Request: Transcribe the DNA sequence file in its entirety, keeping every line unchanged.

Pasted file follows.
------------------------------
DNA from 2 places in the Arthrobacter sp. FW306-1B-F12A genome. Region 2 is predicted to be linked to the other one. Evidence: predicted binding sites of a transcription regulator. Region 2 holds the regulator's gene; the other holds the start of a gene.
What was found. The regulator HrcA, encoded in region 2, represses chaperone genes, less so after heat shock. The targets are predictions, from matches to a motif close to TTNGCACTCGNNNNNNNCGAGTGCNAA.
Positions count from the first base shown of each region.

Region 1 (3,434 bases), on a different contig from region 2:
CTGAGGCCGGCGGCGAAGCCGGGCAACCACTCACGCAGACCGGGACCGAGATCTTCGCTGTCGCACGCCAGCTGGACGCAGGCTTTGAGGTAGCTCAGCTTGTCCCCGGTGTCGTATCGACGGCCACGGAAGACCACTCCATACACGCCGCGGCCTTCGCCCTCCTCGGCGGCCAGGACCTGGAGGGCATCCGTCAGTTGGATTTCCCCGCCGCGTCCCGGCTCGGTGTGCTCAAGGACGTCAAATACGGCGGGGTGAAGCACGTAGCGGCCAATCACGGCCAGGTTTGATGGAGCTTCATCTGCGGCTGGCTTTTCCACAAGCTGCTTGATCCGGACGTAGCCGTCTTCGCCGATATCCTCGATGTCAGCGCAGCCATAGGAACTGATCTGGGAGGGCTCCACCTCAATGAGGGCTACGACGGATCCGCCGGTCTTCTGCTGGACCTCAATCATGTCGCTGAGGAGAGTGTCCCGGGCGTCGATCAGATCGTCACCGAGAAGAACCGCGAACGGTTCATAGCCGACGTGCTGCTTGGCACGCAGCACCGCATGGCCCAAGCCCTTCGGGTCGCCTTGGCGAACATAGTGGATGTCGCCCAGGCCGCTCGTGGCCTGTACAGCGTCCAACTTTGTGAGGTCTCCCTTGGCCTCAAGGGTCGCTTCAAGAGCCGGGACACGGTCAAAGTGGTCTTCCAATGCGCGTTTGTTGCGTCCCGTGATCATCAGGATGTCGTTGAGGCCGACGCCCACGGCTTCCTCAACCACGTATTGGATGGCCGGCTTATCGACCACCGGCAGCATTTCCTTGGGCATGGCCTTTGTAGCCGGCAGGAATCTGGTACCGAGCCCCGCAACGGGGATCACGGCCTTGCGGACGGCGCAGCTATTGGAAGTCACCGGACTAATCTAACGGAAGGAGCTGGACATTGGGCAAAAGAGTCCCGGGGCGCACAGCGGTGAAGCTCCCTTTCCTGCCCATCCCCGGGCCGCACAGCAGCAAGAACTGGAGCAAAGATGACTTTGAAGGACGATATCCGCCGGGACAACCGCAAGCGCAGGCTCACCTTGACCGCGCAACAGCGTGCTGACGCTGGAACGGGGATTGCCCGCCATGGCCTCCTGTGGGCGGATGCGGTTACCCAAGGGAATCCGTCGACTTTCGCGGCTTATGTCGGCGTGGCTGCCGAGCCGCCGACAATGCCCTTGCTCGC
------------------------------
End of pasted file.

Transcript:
DNA from 2 places in the Arthrobacter sp. FW306-1B-F12A genome. Region 2 is predicted to be linked to the other one. Evidence: predicted binding sites of a transcription regulator. Region 2 holds the regulator's gene; the other holds the start of a gene.
What was found. The regulator HrcA, encoded in region 2, represses chaperone genes, less so after heat shock. The targets are predictions, from matches to a motif close to TTNGCACTCGNNNNNNNCGAGTGCNAA.
Positions count from the first base shown of each region.

Region 1 (3,434 bases), on a different contig from region 2:
CTGAGGCCGGCGGCGAAGCCGGGCAACCACTCACGCAGACCGGGACCGAGATCTTCGCTGTCGCACGCCAGCTGGACGCAGGCTTTGAGGTAGCTCAGCTTGTCCCCGGTGTCGTATCGACGGCCACGGAAGACCACTCCATACACGCCGCGGCCTTCGCCCTCCTCGGCGGCCAGGACCTGGAGGGCATCCGTCAGTTGGATTTCCCCGCCGCGTCCCGGCTCGGTGTGCTCAAGGACGTCAAATACGGCGGGGTGAAGCACGTAGCGGCCAATCACGGCCAGGTTTGATGGAGCTTCATCTGCGGCTGGCTTTTCCACAAGCTGCTTGATCCGGACGTAGCCGTCTTCGCCGATATCCTCGATGTCAGCGCAGCCATAGGAACTGATCTGGGAGGGCTCCACCTCAATGAGGGCTACGACGGATCCGCCGGTCTTCTGCTGGACCTCAATCATGTCGCTGAGGAGAGTGTCCCGGGCGTCGATCAGATCGTCACCGAGAAGAACCGCGAACGGTTCATAGCCGACGTGCTGCTTGGCACGCAGCACCGCATGGCCCAAGCCCTTCGGGTCGCCTTGGCGAACATAGTGGATGTCGCCCAGGCCGCTCGTGGCCTGTACAGCGTCCAACTTTGTGAGGTCTCCCTTGGCCTCAAGGGTCGCTTCAAGAGCCGGGACACGGTCAAAGTGGTCTTCCAATGCGCGTTTGTTGCGTCCCGTGATCATCAGGATGTCGTTGAGGCCGACGCCCACGGCTTCCTCAACCACGTATTGGATGGCCGGCTTATCGACCACCGGCAGCATTTCCTTGGGCATGGCCTTTGTAGCCGGCAGGAATCTGGTACCGAGCCCCGCAACGGGGATCACGGCCTTGCGGACGGCGCAGCTATTGGAAGTCACCGGACTAATCTAACGGAAGGAGCTGGACATTGGGCAAAAGAGTCCCGGGGCGCACAGCGGTGAAGCTCCCTTTCCTGCCCATCCCCGGGCCGCACAGCAGCAAGAACTGGAGCAAAGATGACTTTGAAGGACGATATCCGCCGGGACAACCGCAAGCGCAGGCTCACCTTGACCGCGCAACAGCGTGCTGACGCTGGAACGGGGATTGCCCGCCATGGCCTCCTGTGGGCGGATGCGGTTACCCAAGGGAATCCGTCGACTTTCGCGGCTTATGTCGGCGTGGCTGCCGAGCCGCCGACAATGCCCTTGCTCGC